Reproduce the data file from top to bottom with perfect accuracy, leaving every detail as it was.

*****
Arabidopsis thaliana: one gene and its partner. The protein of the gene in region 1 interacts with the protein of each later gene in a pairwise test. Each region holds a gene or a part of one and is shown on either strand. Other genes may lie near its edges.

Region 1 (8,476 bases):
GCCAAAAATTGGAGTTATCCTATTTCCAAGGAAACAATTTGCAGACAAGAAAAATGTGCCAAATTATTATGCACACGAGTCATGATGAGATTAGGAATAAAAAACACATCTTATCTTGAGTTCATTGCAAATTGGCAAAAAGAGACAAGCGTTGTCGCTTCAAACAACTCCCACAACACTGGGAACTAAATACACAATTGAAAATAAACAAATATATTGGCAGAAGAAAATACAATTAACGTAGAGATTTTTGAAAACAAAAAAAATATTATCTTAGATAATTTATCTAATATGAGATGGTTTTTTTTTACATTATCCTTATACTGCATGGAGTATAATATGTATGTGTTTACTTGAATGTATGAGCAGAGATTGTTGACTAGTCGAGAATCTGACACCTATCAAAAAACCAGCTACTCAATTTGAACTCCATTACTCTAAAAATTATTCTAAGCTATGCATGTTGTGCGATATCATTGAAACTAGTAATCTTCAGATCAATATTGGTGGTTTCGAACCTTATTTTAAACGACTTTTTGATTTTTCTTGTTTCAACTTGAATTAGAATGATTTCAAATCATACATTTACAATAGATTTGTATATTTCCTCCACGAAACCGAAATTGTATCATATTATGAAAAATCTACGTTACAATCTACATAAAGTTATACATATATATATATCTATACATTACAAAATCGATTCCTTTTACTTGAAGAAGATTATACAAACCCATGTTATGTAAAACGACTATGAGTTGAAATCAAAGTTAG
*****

Arabidopsis thaliana: one gene and its partner. The protein of the gene in region 1 interacts with the protein of each later gene in a pairwise test. Each region holds a gene or a part of one and is shown on either strand. Other genes may lie near its edges.

Region 1 (8,476 bases):
GCCAAAAATTGGAGTTATCCTATTTCCAAGGAAACAATTTGCAGACAAGAAAAATGTGCCAAATTATTATGCACACGAGTCATGATGAGATTAGGAATAAAAAACACATCTTATCTTGAGTTCATTGCAAATTGGCAAAAAGAGACAAGCGTTGTCGCTTCAAACAACTCCCACAACACTGGGAACTAAATACACAATTGAAAATAAACAAATATATTGGCAGAAGAAAATACAATTAACGTAGAGATTTTTGAAAACAAAAAAAATATTATCTTAGATAATTTATCTAATATGAGATGGTTTTTTTTTACATTATCCTTATACTGCATGGAGTATAATATGTATGTGTTTACTTGAATGTATGAGCAGAGATTGTTGACTAGTCGAGAATCTGACACCTATCAAAAAACCAGCTACTCAATTTGAACTCCATTACTCTAAAAATTATTCTAAGCTATGCATGTTGTGCGATATCATTGAAACTAGTAATCTTCAGATCAATATTGGTGGTTTCGAACCTTATTTTAAACGACTTTTTGATTTTTCTTGTTTCAACTTGAATTAGAATGATTTCAAATCATACATTTACAATAGATTTGTATATTTCCTCCACGAAACCGAAATTGTATCATATTATGAAAAATCTACGTTACAATCTACATAAAGTTATACATATATATATATCTATACATTACAAAATCGATTCCTTTTACTTGAAGAAGATTATACAAACCCATGTTATGTAAAACGACTATGAGTTGAAATCAAAGTTAG